About all the new wave of riders and their agents can do is show up at the barns on time, work as many horses as they’re asked and be prepared when the bell rings. Oh yeah, and stay positive, even after those days when a photo-finish loss is the result of pilot error.

Along with their struggles comes a hard-earned realization that talent and persistence can take them only so far. They’ll need luck, health, good connections and an ability to shake off constant adversity to forge successful careers.


Gallardo began riding in Quarter Horse match races in Oaxaca when he was 8. By the time he left his job in Mexico at a chicken farm and arrived in the United States eight years later, his only ambition was to be a jockey. He worked at Oaklawn as a hotwalker for a season, then worked on a farm in the Midwest learning to gallop Thoroughbreds.

By the time he turned 18 and headed to Indiana, Gallardo had amassed a wealth of experience.

“He is pretty seasoned for a ‘bug’ (apprentice) rider because he has so much foundation in him,” McNerney said. “He has been around racetracks his whole life, and he’s a quick learner. He is always studying the form and race replays and watching what certain riders do in different situations. The big thing is, horses run for him.”

Working horses for Asmussen was a major challenge. The veteran trainer was very particular about workouts, instructing Gallardo to breeze a horse a certain distance in a specific time. Gallardo welcomed the opportunity to fine-tune his skills, knowing it would pay off down the road.

“I learned a lot of things from (Asmussen),” Gallardo said. “If I messed something up, he would tell me to do it another way, but he never got on my case. He always told me ‘You’ll be a good jockey.’ I was never really in any hurry, because I knew if I took my time and learned as much as I could, good things were going to happen.”

Veteran trainer Dennis Ward sees the Asmussen influence on Gallardo and predicts big things for him.

“He definitely has it all. He can sit on a horse quiet, he gets away from the gate good and he is as strong as anyone here,” Ward said. “He places a horse perfect, and when he gets one on the lead he can walk it to the wire. He doesn’t say much, but when you tell him something, you know he pays attention.”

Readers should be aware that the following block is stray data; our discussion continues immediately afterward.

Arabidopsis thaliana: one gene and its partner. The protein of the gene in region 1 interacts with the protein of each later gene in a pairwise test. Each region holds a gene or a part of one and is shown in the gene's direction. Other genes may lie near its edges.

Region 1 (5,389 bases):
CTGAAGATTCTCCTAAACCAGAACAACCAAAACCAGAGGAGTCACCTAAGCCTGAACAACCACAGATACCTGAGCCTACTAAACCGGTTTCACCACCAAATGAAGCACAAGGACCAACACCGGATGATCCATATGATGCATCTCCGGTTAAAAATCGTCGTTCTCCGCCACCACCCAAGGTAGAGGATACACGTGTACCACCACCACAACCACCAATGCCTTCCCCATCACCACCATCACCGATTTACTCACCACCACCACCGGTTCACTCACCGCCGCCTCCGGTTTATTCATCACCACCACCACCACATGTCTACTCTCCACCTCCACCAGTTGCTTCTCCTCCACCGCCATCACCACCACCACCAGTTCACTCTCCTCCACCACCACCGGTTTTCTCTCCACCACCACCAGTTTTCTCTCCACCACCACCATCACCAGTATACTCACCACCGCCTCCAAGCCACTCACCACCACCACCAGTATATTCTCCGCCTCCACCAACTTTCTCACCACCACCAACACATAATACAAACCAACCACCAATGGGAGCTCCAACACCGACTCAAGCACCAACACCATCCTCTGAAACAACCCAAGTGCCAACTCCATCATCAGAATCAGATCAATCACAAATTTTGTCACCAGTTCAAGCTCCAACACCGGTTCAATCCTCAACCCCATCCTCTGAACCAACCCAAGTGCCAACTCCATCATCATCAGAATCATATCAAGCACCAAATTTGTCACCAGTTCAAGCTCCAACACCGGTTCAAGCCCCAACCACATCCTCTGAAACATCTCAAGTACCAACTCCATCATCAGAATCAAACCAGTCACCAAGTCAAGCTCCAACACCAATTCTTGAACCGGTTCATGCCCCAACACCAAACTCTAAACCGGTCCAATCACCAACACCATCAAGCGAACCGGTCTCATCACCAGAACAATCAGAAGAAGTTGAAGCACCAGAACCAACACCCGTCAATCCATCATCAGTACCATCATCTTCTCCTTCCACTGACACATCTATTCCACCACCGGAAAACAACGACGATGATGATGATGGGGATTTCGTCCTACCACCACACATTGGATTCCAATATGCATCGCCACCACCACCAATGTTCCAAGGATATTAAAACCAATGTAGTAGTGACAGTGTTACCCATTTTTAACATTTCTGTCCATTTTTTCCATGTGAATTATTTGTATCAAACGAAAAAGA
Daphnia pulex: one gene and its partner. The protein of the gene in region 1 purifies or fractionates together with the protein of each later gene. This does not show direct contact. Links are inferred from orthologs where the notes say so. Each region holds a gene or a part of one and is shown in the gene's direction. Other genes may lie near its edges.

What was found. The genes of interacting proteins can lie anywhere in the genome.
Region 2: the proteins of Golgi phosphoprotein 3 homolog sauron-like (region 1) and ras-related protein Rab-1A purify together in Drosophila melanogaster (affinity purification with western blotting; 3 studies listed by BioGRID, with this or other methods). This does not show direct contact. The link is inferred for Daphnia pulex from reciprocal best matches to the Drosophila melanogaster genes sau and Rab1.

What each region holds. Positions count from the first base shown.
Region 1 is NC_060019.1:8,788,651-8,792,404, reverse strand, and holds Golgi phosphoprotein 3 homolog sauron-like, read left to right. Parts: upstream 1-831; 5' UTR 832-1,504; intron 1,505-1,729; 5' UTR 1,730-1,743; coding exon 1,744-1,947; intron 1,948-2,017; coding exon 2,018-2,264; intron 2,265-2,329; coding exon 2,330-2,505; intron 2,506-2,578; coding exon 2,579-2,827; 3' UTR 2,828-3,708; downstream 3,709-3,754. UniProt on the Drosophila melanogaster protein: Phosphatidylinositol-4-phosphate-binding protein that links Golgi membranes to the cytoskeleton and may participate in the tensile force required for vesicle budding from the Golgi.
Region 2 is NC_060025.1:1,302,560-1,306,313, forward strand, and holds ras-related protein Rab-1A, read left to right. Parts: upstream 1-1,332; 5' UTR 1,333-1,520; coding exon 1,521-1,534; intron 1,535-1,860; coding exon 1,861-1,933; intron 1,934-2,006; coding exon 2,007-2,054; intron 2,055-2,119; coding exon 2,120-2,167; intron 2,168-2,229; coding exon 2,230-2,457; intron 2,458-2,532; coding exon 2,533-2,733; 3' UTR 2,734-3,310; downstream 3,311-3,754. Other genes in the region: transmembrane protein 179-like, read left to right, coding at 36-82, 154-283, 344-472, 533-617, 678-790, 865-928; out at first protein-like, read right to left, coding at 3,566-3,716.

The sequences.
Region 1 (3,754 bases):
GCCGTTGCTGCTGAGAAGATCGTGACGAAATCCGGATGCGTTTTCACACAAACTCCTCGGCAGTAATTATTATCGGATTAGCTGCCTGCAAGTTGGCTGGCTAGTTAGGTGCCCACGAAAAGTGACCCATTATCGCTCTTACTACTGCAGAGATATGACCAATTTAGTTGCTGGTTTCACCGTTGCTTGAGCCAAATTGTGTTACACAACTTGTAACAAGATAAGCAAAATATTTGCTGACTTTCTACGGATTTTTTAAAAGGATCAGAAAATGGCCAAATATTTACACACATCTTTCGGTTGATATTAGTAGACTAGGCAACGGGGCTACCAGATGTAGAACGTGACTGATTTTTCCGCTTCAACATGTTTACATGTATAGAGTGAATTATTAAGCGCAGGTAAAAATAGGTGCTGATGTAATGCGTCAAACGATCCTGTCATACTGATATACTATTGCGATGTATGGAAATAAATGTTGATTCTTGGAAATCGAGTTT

At the end of every day, Gallardo, who has never seen his own father, feels fulfilled knowing he has given his best effort toward making a good life for his family. He is committed to improving his English skills to better communicate with horsemen, racing officials and media while sharpening his moves in the saddle.

“It’s harder here than he expected,” Jesse Garcia said. “But he is used to working hard every day. He knows there is always something to learn, and everything that has happened in his career has given him more time to get polished.”


At times, it is easy to forget Brian Pedroza is 24 years old. He carries himself with a confidence usually reserved for much older riders, and it is not unusual for trainers to employ him in major races at other tracks and at big 2-year-olds-in-training and yearling sales.

The son of jockeys Martin Pedroza and Kimberly Davis is enjoying the best season of his six-year career, riding first-string at Delaware Park for top trainers Tom Proctor and Anthony Pecoraro and also getting on a bunch for Jamie Ness. He was aboard Proctor’s Hip Hop N Jazz for a third-place finish in the Grade III, $300,000 Delaware Oaks this year, and last weekend, he rode trainer David Hinsley’s 5-year-old mare You Bought Her to a third-place finish in the Grade III Sugar Swirl Stakes at Gulfstream.